The freezing of migration because of Covid-19 gives New Zealand the opportunity to consider what population the nation wants and how it treats its migrants, an immigration consultant says.
With New Zealand's borders closed, except for a trickle of returning New Zealand citizens, we have a frozen snapshot of our population.
In a normal April and May, around 40,000 people cross the border in or out, but this year it's down to a few hundred a day.
June Ranson, who has run an immigration consultancy for 30 years and heads the national association, says tens of thousands of migrants face uncertainty.
“I think Immigration New Zealand is in a dreadful situation because they're caught in the middle of this because they're waiting for answers to come out of Government,” she said.
“I think we need to think, what is the ideal population of New Zealand, that's never been determined and I think that should be.”
"New Zealand citizens first, it goes without saying but we have to look at the skills these people are bringing."
The border closure, our flow of people frozen in time, is being studied by demographers like Professor Francis Collins.
“It's a little unpredictable about what might happen but there's certain to be significant changes around migration related to Covid,” he said.
“I think the interesting question with Covid and what comes next is what happens when we relax our border controls, will we see our very large population of New Zealanders living overseas come home,” Professor Collins said.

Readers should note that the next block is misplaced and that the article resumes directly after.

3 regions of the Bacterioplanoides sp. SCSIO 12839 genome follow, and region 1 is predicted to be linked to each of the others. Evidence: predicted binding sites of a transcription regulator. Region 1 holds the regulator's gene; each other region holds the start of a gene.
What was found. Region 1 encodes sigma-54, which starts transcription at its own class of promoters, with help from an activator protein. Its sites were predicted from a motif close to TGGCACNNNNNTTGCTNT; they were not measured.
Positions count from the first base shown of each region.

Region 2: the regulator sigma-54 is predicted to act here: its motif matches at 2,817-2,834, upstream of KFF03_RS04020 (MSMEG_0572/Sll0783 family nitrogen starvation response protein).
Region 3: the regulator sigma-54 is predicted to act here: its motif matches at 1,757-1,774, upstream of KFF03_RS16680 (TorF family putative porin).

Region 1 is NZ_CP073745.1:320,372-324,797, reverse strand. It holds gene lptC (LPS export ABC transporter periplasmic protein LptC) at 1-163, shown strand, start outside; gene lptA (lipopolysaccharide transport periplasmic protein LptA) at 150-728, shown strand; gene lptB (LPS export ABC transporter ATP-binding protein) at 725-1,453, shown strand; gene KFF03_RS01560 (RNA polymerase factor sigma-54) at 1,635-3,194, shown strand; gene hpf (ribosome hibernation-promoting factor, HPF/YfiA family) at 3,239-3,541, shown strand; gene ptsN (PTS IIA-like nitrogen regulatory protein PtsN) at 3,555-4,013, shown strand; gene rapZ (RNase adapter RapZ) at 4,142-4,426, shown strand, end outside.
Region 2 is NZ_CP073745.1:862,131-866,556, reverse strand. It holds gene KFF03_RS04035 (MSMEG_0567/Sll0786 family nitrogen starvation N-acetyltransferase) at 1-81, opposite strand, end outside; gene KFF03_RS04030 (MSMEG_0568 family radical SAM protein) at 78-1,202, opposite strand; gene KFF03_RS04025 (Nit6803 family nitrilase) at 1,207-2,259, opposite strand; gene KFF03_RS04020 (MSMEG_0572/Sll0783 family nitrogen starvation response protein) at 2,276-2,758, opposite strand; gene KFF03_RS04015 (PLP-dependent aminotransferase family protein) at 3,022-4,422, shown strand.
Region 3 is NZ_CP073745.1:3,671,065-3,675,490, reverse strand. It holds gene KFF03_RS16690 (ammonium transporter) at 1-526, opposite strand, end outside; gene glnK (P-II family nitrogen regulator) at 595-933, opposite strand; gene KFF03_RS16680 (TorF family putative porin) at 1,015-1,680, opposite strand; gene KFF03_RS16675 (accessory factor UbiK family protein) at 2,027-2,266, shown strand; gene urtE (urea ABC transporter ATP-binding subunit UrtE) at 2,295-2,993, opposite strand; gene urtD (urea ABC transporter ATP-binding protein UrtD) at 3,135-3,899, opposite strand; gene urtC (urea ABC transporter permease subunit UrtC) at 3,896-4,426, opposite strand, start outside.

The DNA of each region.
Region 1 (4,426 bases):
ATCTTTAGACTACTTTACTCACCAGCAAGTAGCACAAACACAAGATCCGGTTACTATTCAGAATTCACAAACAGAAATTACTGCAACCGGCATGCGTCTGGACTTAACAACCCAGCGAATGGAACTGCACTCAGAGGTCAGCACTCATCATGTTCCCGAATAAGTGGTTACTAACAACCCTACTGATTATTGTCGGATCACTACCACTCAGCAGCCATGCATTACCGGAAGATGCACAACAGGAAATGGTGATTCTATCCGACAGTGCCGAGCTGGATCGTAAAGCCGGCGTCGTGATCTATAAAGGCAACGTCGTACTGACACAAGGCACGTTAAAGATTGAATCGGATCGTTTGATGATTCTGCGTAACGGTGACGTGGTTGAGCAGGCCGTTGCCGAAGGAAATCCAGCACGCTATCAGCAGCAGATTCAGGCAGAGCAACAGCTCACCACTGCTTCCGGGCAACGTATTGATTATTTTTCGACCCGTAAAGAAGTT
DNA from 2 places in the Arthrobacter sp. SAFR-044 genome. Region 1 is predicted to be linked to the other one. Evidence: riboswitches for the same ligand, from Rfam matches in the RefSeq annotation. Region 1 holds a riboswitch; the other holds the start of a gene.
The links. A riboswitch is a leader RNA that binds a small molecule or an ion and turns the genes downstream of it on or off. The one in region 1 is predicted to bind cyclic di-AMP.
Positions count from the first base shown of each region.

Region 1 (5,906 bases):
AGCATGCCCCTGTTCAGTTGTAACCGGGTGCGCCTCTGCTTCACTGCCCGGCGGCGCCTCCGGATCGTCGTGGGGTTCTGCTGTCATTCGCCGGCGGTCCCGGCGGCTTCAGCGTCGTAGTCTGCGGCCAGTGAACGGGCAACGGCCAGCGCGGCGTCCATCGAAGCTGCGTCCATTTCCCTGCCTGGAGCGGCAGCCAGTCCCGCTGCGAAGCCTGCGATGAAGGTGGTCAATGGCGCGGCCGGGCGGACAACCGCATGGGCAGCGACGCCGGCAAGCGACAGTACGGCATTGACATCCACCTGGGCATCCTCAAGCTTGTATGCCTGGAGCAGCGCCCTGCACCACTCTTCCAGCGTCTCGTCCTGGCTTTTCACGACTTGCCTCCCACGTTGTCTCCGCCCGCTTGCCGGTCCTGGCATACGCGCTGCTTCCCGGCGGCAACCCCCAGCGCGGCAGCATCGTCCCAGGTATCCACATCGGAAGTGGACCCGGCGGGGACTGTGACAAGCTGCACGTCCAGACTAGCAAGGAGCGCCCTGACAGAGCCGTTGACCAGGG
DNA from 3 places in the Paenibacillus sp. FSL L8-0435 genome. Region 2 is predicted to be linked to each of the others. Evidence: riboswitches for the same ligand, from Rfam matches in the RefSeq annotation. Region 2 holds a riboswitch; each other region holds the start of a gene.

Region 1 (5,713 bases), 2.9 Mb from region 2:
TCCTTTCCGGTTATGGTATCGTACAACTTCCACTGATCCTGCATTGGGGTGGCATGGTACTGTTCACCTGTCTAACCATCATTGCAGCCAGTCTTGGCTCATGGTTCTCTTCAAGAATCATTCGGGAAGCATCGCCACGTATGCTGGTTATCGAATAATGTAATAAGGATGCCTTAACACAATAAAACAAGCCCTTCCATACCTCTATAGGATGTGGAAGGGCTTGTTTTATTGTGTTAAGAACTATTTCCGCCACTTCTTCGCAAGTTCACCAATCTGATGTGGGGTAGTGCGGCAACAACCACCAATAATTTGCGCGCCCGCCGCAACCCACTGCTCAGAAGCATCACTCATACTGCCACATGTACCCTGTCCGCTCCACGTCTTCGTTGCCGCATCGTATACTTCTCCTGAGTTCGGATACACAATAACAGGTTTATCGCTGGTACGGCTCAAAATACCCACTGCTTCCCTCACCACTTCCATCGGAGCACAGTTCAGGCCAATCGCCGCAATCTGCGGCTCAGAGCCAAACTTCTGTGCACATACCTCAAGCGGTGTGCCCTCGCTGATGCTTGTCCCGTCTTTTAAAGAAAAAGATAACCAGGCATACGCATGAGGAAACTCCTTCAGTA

“There's a large number of New Zealanders in Australia and when we have an economic downturn in Australia, we have a lot of New Zealanders coming home and fewer leaving to go to Australia.”
Many New Zealanders returned home from Australia in 2012 and 2013 during the Australian mining collapse.
“This is the first time ever there have been more New Zealanders coming in than going out,” Statistics New Zealand demographer Kim Dunstan said.
Frenchman Pierre Serindas, who works as a project engineer in Auckland, is one of nearly 300,000 migrants living in New Zealand on a temporary visa that expires in four months.
Although he's applied for residence, he fears the pandemic may have changed everything.
“I don't know what I should do, if I should wait or the Government just cancel all the current applications. We don't know,” he told TVNZ 1's Q+A.
With all its offices closed, Immigration New Zealand has limited capacity, suspending processing of residence applications for now and focusing mainly on urgent Covid-19 related applications.
With many more New Zealanders on the lookout for jobs in an economic downturn, migrants like Mr Serindas don't like their chances.
“They may prefer New Zealanders but I am already here and working,” he said.